Patting its own back, the Maharashtra government on Friday told the Bombay High Court that it has taken all possible care of migrant workers stranded in the city. The government also said that at present there is no demand for the special Shramik trains from migrant workers.
A bench of Chief Justice Dipankar Datta and Justice Amjad Sayed was informed that over 11 lakh migrant workers have been "safely" sent back to their native places.
This comes in the form of an affidavit, wherein the government also refuted the allegation that migrant workers were left clueless by the police authorities as to when their applications would be processed.
The affidavit filed by Kishor Nimbalkar, secretary of disaster management, relief and rehabilitation department, also denied the allegation that migrant workers were forced to stay in "cramped and unhygienic" shelters.
The affidavit was filed in response to a petition filed by NGO Centre of Indian Trade Union (CITU) highlighting the plight of migrant workers amid the COVID-19 pandemic.
According to the affidavit, over 11,87,150 migrant workers have been sent back to their hometowns in 822 special Shramik trains.
"As far as the special Shramik trains are concerned, there is no more demand from migrant workers seeking to board one. In fact, only one such train remains, which is scheduled to depart for Manipur. However, we will arrange more such trains, as and when any further demands are received," the government stated.
Advocate General Ashutosh Kumbhkoni, pointed out that since several other trains have been allowed to resume, migrant workers are probably not dependent on such Shramik trains.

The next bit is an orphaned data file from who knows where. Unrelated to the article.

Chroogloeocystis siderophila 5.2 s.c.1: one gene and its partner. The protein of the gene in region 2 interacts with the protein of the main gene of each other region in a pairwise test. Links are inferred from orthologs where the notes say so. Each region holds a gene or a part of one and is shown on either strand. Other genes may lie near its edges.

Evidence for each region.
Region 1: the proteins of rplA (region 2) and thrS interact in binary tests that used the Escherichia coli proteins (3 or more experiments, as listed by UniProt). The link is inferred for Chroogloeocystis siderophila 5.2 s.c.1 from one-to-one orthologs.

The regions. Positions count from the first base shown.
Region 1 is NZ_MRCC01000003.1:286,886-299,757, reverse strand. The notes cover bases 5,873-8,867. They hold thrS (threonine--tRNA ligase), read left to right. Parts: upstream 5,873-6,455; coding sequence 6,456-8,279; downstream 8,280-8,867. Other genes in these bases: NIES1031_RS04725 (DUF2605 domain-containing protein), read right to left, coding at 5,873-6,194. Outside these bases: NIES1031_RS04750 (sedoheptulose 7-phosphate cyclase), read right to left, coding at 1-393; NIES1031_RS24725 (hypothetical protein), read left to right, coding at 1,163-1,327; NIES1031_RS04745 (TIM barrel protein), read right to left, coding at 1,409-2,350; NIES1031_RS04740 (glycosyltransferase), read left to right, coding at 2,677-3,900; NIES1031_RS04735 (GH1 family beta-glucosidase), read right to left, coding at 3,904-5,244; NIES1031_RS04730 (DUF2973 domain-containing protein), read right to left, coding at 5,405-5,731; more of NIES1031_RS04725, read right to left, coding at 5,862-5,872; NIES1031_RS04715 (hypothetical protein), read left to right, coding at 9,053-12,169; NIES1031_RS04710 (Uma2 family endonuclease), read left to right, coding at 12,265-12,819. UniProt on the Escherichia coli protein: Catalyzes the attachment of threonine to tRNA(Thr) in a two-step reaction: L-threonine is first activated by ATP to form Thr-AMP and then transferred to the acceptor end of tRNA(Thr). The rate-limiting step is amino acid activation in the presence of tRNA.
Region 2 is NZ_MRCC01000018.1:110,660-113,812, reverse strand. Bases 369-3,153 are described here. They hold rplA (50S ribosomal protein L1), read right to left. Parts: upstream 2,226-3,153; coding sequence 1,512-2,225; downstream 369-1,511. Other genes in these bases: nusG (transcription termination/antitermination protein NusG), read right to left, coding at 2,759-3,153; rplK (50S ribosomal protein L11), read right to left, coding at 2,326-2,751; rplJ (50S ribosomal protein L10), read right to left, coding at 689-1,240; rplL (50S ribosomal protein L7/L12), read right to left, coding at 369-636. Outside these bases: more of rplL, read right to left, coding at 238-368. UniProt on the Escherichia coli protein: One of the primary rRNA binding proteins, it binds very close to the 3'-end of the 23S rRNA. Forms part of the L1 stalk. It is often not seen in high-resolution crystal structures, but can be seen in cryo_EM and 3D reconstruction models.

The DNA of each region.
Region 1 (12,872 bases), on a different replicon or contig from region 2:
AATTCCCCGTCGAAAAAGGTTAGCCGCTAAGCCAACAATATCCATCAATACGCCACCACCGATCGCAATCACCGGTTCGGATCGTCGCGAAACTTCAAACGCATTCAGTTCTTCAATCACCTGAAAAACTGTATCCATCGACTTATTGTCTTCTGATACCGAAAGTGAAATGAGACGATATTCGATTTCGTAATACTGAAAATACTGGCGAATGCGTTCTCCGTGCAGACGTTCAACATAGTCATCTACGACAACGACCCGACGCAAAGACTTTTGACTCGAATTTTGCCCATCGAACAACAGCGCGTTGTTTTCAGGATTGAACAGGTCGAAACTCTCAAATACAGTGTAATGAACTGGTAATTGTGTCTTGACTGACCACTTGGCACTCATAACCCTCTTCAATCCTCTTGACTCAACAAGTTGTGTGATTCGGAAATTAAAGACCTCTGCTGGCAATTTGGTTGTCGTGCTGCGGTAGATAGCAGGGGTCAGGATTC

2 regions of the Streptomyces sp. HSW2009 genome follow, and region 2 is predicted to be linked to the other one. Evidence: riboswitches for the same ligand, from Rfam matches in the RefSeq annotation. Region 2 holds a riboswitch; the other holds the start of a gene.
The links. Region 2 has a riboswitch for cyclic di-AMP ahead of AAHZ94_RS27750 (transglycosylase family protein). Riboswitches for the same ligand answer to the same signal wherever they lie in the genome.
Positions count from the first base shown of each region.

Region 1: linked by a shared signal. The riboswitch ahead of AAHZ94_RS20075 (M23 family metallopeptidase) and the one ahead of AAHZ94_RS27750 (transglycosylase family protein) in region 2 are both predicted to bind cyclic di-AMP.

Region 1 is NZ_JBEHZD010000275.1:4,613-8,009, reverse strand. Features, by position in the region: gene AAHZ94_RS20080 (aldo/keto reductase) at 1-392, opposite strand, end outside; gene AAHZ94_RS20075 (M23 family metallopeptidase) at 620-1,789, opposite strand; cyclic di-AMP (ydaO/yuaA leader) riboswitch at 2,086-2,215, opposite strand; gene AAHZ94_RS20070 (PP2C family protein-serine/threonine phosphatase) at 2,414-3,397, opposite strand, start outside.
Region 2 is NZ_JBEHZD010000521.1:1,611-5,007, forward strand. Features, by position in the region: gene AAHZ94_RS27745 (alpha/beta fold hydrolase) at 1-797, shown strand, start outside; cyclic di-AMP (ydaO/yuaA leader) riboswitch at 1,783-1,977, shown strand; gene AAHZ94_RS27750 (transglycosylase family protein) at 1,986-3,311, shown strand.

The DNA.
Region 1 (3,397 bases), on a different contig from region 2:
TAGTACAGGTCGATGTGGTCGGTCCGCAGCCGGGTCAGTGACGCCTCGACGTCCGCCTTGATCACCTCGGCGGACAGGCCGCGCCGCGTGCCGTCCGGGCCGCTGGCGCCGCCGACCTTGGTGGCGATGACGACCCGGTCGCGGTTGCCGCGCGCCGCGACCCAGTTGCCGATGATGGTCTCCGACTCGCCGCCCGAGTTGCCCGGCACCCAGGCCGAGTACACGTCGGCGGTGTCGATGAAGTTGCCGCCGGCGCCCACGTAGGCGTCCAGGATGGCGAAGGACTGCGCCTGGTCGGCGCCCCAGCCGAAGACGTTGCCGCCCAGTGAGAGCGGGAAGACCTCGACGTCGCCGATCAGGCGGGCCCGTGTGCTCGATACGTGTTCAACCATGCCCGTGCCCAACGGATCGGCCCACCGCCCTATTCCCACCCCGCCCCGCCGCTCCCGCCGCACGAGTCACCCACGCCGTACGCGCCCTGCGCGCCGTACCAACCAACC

However, the contention was disputed by senior counsel Gayatri Singh, appear in for CITU. She apprised the bench of the fact that a serpentine line of workers were seen at Bandra Terminus even on June 1. She also told the judges that there are several other migrants, who seek such special trains to go back home.
Having heard Singh, CJ Datta posted the matter for further hearing on June 9, with a directive to her to file her response by then.
In its affidavit, the government clarified that the fares of all such trains ha e been borne by it through the Chief Minister's Relief Fund. "We have disbursed Rs 97.69 crore to all the district collectors for making payment of train fare of migrant workers to the Indian Railways," the affidavit read, adding, "Further, an amount of Rs 210 crore from the State Disaster Response Fund to all the district collectors have been disbursed to provide food, shelter and medical care for stranded persons, and for purchase of equipment and setting up of labs for the COVID-19 pandemic."
The affidavit further pointed out that rill April 10, the government had sanctioned setting up of over 5,000 relief camps that housed, nearly 6.66 lakh migrant workers and the numbers have come down to 37,994 till May 31. "This shows that most of the stranded labourers have returned to their native states," the government claimed.
The affidavit further goes on to state that the government authorities provided packed food and water to all the migrant workers, who boarded the Shramik trains. Also, that those found walking on roads and highways were sent to their state borders or relief camps in special buses arranged by the Maharashtra State Road Transport Corporation (MSRTC).
"Till May 31, as many as 5,30,571 passengers were ferried free of cost by these buses, which made 43,841 trips," the government claimed in its affidavit.
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